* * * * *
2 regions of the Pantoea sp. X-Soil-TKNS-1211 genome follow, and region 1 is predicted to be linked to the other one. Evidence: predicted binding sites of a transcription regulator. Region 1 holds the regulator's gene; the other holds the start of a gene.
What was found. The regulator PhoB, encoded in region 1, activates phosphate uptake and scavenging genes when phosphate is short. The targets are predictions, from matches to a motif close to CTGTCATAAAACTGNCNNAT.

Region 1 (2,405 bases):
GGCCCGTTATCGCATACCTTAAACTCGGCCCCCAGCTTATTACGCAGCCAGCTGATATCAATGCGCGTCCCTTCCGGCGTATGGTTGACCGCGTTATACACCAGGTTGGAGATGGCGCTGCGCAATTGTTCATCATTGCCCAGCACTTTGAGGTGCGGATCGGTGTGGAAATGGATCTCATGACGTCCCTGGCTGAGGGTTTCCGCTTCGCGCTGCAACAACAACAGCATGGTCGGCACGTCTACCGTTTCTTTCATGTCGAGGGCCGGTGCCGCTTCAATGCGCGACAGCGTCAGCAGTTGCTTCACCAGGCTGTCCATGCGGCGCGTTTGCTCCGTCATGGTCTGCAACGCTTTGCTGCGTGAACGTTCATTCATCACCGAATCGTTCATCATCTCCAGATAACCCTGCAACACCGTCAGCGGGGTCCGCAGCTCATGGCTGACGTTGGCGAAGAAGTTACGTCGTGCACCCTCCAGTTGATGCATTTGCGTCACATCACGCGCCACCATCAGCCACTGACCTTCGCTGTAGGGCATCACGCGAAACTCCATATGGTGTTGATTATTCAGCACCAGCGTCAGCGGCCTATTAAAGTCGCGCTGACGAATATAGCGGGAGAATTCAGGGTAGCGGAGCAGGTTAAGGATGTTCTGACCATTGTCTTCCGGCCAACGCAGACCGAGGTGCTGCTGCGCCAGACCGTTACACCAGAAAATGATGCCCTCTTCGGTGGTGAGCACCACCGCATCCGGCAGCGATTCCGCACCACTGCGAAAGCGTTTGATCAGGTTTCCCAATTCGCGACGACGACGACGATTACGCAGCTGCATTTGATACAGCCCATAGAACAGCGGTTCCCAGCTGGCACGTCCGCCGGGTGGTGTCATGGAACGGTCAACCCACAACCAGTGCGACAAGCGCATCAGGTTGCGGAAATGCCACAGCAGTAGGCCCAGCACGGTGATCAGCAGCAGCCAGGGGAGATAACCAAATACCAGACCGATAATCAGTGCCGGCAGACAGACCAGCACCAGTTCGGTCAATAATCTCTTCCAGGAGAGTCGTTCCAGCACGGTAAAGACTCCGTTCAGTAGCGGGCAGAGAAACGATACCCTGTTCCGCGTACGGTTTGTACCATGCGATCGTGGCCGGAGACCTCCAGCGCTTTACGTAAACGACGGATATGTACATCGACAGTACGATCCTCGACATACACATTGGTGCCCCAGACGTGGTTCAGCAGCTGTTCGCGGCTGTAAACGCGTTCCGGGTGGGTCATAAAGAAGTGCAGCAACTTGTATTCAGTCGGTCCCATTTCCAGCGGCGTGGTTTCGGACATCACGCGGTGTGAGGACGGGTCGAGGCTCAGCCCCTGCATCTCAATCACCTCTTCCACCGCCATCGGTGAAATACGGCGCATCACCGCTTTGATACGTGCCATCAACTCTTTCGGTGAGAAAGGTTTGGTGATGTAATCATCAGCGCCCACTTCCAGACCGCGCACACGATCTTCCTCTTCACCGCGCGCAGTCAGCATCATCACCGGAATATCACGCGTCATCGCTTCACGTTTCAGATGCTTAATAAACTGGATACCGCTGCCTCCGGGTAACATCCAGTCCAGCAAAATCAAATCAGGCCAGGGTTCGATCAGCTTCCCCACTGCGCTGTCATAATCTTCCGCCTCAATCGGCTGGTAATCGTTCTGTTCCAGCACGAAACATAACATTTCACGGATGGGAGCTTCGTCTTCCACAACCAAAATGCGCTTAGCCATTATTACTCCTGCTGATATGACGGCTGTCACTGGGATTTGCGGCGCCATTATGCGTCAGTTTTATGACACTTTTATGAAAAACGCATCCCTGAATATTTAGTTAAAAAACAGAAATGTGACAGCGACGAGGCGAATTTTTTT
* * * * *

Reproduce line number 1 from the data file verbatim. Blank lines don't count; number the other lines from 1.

2 regions of the Pantoea sp. X-Soil-TKNS-1211 genome follow, and region 1 is predicted to be linked to the other one. Evidence: predicted binding sites of a transcription regulator. Region 1 holds the regulator's gene; the other holds the start of a gene.